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Yellow Wall (Section I + II) is a striking work from Robert Mangold's early breakthrough series of so-called Wall paintings. The piece consists of two notched panels constructed from standardized four-by-eight-foot plywood sheets nailed to thick supports turned sideways. A narrow metal strip outlines the distinctive cutouts, whose spaces allude to openings for windows and doors in actual walls. A horizontal wooden ledge running across both panels projects from the surface, casting a sharp shadow. Such architectural references contribute to the three-dimensional object quality of Yellow Wall, which may be characterized as a painted construction rather than a traditional painting.

The frontal surfaces of Yellow Wall are uniformly painted in a monochromatic yellow matte paint. Mangold paid close attention to the color and its application, deliberately choosing shades that were "ordinary" or "taken for granted... paper-bag brown, cement grey, brick-red, manila-envelope yellow, etc." He applied the paint in the "simplest manner" to create an impersonal surface that alludes to the urban industrial environment of Manhattan. Mangold left the edges of the piece raw and unpainted, implying further additions. Conversely, the artist intended each section to constitute "it's own kind of total," initially exhibiting Section I of Yellow Wall by itself. "I liked the idea of a section of something implying more and yet being a complete thing," Mangold said. "I was in a way testing what makes a complete shape and what doesn't, and what is or is not arbitrary."

Shortly after completing the Wall series Mangold replaced the heavy presence of the walls with more subtle shapes and delicate coloration on lighter, flatter supports; work of this kind has occupied him since. Yellow Wall is a rare, large-scale, early work that heralds several of Mangold's abiding interests: the careful, all-over balance of shape and color and the tension of an unresolved part-to-whole relationship. Beyond the confines of his own career, however, the essential formal elements of Yellow Wall -- modularity, seriality, standardized scale, and the uninflected application of commercial color -- were also shared by the broader community of minimal and conceptual art that was beginning to emerge at that time.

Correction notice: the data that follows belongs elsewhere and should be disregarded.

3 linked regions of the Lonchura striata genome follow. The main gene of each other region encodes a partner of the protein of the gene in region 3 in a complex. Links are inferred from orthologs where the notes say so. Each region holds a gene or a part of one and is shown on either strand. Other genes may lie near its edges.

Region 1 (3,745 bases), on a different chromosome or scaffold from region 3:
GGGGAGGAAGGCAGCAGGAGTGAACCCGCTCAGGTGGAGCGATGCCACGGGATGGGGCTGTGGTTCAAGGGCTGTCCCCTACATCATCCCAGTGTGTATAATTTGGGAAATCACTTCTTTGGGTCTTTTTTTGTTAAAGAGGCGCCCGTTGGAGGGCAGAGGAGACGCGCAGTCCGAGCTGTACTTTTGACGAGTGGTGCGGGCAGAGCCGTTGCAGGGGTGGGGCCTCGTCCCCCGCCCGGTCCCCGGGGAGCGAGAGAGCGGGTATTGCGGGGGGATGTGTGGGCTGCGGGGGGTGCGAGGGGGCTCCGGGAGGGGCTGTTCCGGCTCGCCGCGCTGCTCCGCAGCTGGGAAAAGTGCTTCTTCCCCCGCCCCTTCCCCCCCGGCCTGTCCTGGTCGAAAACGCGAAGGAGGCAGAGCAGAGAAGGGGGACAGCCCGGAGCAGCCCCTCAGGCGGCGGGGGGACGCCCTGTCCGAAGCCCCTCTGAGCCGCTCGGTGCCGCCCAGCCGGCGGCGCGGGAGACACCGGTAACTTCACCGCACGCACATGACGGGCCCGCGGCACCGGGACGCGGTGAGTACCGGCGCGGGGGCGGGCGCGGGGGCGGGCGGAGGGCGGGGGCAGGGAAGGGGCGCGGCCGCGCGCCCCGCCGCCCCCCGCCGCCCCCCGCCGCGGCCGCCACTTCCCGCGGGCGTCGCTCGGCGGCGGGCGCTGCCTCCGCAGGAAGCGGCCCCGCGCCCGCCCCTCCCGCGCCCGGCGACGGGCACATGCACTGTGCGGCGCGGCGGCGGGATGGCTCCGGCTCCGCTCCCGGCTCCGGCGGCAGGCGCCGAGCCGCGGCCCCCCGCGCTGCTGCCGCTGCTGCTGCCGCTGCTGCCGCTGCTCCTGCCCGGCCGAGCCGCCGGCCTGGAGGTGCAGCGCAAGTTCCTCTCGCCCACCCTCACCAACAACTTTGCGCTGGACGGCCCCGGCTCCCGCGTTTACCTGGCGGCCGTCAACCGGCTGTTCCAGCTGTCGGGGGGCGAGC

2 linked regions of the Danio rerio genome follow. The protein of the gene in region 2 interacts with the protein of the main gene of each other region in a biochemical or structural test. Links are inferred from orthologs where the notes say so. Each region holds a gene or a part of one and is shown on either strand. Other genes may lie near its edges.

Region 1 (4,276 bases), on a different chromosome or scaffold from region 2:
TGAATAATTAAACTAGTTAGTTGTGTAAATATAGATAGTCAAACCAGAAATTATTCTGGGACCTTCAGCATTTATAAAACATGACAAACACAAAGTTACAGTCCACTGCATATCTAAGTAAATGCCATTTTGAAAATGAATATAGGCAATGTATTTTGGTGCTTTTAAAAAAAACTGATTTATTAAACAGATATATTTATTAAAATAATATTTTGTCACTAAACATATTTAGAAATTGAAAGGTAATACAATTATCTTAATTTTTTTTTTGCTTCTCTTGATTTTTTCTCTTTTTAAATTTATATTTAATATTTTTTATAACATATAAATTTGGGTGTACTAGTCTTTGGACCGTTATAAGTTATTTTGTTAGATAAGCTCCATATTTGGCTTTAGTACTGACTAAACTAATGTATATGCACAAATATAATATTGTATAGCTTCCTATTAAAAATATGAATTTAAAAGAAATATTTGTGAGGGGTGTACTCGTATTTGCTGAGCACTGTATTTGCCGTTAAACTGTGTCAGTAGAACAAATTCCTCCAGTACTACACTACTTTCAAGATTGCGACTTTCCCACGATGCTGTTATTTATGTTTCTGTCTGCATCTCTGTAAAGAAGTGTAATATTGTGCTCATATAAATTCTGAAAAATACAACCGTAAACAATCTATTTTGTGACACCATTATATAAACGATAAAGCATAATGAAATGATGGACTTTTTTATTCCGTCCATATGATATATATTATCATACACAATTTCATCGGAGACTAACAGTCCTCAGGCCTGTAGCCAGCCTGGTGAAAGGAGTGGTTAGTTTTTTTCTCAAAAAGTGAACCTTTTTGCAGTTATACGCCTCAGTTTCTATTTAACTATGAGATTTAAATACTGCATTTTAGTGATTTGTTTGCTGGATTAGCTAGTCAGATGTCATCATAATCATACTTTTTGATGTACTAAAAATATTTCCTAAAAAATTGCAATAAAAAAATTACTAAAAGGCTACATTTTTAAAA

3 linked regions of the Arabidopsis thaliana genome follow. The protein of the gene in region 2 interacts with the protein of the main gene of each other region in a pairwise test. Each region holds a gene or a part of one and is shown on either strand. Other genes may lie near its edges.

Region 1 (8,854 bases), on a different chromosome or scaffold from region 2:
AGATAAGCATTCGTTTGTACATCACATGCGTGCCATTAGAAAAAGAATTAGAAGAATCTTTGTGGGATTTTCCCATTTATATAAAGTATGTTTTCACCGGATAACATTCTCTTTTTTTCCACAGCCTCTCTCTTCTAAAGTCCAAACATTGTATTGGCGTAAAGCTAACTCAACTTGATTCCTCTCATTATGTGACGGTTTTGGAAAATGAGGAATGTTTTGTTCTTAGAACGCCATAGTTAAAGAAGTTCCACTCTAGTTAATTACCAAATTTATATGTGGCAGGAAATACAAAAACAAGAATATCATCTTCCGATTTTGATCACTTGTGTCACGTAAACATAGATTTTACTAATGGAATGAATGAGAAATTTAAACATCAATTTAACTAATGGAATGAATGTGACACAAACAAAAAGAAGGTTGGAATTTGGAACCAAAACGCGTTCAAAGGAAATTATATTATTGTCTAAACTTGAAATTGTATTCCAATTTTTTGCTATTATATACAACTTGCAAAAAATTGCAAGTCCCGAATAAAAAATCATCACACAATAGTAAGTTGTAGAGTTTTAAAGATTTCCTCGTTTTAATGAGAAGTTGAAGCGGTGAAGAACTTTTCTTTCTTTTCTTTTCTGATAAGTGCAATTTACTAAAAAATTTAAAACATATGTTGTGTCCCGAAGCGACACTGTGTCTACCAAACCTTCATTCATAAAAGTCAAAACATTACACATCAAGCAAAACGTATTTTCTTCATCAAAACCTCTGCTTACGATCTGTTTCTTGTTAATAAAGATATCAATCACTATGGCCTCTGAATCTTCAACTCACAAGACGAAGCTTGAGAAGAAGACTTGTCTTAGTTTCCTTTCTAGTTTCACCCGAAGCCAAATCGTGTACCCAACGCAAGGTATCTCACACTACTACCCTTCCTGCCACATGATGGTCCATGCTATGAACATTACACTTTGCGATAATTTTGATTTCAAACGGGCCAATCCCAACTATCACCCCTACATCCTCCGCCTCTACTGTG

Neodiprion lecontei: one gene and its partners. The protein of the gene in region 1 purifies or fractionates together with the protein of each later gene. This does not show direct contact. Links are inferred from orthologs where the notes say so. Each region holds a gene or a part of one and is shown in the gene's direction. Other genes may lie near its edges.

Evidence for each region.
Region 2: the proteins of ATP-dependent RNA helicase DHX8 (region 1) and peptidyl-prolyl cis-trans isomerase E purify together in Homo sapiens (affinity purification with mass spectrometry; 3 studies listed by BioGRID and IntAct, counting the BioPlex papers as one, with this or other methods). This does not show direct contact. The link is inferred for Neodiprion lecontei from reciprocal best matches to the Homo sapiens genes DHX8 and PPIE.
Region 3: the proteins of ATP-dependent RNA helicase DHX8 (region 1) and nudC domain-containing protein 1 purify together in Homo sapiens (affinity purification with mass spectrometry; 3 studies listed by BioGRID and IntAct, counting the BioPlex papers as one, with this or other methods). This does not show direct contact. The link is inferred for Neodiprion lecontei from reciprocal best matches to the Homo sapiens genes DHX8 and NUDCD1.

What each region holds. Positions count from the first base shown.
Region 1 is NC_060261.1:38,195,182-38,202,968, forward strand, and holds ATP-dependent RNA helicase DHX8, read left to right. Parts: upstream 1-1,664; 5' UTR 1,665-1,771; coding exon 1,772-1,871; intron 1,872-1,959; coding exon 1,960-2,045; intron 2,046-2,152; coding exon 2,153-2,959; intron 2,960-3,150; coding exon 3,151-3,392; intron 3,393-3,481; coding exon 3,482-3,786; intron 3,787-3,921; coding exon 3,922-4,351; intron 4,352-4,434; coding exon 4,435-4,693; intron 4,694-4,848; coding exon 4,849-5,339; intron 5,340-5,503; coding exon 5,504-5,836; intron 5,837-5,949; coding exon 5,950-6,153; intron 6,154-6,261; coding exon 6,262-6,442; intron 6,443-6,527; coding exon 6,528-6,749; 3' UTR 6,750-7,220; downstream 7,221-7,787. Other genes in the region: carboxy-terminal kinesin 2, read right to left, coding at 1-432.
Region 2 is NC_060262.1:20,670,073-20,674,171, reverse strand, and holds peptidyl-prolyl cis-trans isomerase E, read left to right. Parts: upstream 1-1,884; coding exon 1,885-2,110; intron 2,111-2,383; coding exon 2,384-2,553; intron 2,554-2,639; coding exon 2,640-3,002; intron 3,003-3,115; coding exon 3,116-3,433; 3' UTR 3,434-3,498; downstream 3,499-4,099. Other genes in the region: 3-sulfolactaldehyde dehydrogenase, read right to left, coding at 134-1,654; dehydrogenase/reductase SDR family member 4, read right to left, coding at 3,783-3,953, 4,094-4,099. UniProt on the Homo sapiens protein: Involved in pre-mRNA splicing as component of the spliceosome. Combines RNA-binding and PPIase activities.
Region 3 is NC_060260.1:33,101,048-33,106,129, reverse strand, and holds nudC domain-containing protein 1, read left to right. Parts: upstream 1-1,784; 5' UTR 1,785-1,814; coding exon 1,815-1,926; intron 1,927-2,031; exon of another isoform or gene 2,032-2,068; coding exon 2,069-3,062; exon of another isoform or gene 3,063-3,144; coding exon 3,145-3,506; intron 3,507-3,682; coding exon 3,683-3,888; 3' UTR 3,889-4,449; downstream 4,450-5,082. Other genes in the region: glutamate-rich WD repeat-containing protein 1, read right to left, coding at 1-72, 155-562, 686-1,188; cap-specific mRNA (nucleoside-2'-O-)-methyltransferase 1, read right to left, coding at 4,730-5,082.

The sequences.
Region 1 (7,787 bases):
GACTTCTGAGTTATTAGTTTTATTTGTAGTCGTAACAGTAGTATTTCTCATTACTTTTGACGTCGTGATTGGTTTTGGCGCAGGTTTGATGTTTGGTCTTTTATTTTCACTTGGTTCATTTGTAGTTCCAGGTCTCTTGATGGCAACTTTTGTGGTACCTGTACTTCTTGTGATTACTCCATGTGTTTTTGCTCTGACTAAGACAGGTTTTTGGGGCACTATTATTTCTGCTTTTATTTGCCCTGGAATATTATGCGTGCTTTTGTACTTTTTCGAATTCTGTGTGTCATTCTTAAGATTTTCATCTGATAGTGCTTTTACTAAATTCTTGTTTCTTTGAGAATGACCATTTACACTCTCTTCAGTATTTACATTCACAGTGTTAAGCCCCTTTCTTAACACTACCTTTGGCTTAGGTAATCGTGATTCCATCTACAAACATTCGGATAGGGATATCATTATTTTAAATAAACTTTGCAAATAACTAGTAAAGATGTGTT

Biographical Information Robert Mangold was born in North Towanda, New York. He studied at the Cleveland Institute of Art and received his Master of Fine Arts degree from Yale University in 1963. As a student, Mangold was profoundly moved by his initial encounters with abstract expressionism, particularly the simplified composition and matter-of-fact paint handling of Barnett Newman, and he aspired to abandon the excessive subjectivity of abstract expressionist painting yet somehow retain its scale and power. Shortly before graduating from Yale, Mangold and his wife, the artist Sylvia Plimack Mangold, moved to Manhattan. Mangold briefly worked at the Museum of Modern Art, where he met the artists Sol LeWitt and Robert Ryman as well as critic Lucy Lippard. Mangold soon adopted the "literal," matter-of-fact forms of art making associated with minimalism and pop art. Yet Mangold is essentially unclassifiable, for the works of his long and productive career reflect a changing artistic sensibility and a complex attention to the subtleties of visual perception. One of the most important artists of his generation, Mangold is represented in museums and collections worldwide.


The artist; purchased 22 November 2004 through (PaceWildenstein, New York) by NGA.

Exhibition History
Walls and Areas, Fischbach Gallery, New York, 1965.
Robert Mangold: Paintings as Wall, Works from 1964 to 1993, Hallen für neue Kunst, Schauffhausen, Switzerland; RENN Espace d'Art Contemporain, Paris; other venues, 1993-1995, unnumbered catalogue, repro.
Loan for display with permanent collection, Hallen für neue Kunst, Schauffhausen, Swizterland, 1995-2004.
A Minimal Future? Art as Object 1958-1968, The Museum of Contemporary Art, Los Angeles, 2004, unnumbered catalogue, repro.
Lippard, Lucy R. "Robert Mangold and the Implications of Monochrome." Art and Literature 9 (Summer 1966): repro. 123.
Waldman, Diane. Robert Mangold. Exh. cat. The Solomon R. Guggenheim Museum, New York, 1971: unpaginated, repro. of Yellow Wall Section I.
Minimal + Conceptual Art aus der Sammlung Panza. Exh. cat. Museum für Gegenwartskunst, Basel, 1980: 38.
Abstraction, Non-Objectivity, Realism: Twentieth-Century Painting: Solomon R. Guggenheim Museum, Exh. cat. The Picker Art Gallery, Colgate University, Hamilton, New York, 1987: 69.
Lehmann, Ulrike. Robert Mangold - Linie Form Farbe: Werkentwicklung von 1964 bis 1994. Nuremberg, 1995: 26, 30, 31, figs. 5 and 6.
Freeman, Peter. Robert Mangold: Early Works, 1963-66. New York, 2004: no. 35, repro.